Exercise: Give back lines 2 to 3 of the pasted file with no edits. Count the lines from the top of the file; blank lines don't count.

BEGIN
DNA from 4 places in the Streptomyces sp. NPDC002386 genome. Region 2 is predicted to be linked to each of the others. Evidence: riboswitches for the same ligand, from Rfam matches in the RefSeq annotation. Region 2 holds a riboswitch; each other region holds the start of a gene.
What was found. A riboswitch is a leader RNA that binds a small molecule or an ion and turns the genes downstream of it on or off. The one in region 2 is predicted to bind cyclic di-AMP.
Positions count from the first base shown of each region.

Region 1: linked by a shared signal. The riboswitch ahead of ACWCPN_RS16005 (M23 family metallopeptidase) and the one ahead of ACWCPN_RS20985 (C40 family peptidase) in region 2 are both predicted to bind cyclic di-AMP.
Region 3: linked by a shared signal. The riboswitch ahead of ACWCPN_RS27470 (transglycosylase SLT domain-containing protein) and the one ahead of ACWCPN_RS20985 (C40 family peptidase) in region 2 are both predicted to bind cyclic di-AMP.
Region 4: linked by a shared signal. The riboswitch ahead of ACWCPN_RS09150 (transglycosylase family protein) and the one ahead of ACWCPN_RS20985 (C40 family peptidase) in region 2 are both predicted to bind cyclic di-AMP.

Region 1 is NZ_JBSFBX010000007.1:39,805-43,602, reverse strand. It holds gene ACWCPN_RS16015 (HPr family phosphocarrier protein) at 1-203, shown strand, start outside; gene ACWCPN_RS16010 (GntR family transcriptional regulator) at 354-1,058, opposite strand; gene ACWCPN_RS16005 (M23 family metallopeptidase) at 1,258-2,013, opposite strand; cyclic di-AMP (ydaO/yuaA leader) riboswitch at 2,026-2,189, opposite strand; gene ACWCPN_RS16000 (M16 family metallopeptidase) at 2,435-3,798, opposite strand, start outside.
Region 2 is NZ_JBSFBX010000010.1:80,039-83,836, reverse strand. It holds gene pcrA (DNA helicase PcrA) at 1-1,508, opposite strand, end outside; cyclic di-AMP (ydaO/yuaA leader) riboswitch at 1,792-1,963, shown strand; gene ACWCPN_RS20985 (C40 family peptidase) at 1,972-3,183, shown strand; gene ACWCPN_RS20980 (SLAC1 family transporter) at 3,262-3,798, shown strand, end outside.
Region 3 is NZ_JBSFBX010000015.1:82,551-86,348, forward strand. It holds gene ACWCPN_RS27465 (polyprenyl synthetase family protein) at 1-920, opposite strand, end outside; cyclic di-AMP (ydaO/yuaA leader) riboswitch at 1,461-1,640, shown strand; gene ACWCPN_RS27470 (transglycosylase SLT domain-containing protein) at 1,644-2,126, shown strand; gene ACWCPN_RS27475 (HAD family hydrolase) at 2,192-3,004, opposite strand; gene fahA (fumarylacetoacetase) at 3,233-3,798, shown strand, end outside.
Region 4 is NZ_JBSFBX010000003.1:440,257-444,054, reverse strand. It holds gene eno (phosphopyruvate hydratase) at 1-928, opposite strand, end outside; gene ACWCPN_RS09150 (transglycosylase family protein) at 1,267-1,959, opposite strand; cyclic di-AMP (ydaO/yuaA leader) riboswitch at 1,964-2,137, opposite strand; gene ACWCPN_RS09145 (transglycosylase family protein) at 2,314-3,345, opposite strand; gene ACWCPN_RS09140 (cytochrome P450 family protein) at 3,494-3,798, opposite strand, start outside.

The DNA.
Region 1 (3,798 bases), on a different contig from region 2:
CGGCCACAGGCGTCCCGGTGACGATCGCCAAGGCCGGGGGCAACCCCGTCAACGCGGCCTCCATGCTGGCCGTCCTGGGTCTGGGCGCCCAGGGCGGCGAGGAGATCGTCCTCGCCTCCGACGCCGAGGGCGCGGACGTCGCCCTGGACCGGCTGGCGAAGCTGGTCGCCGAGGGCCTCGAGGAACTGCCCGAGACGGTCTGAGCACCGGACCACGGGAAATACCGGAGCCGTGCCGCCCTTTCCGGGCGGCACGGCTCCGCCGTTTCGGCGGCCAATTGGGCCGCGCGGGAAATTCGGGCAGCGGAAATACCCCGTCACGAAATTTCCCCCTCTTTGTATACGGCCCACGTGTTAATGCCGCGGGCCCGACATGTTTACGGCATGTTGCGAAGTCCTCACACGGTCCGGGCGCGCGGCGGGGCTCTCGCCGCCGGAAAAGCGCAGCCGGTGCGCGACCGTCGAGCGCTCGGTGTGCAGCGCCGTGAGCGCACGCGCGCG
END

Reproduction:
What was found. A riboswitch is a leader RNA that binds a small molecule or an ion and turns the genes downstream of it on or off. The one in region 2 is predicted to bind cyclic di-AMP.
Positions count from the first base shown of each region.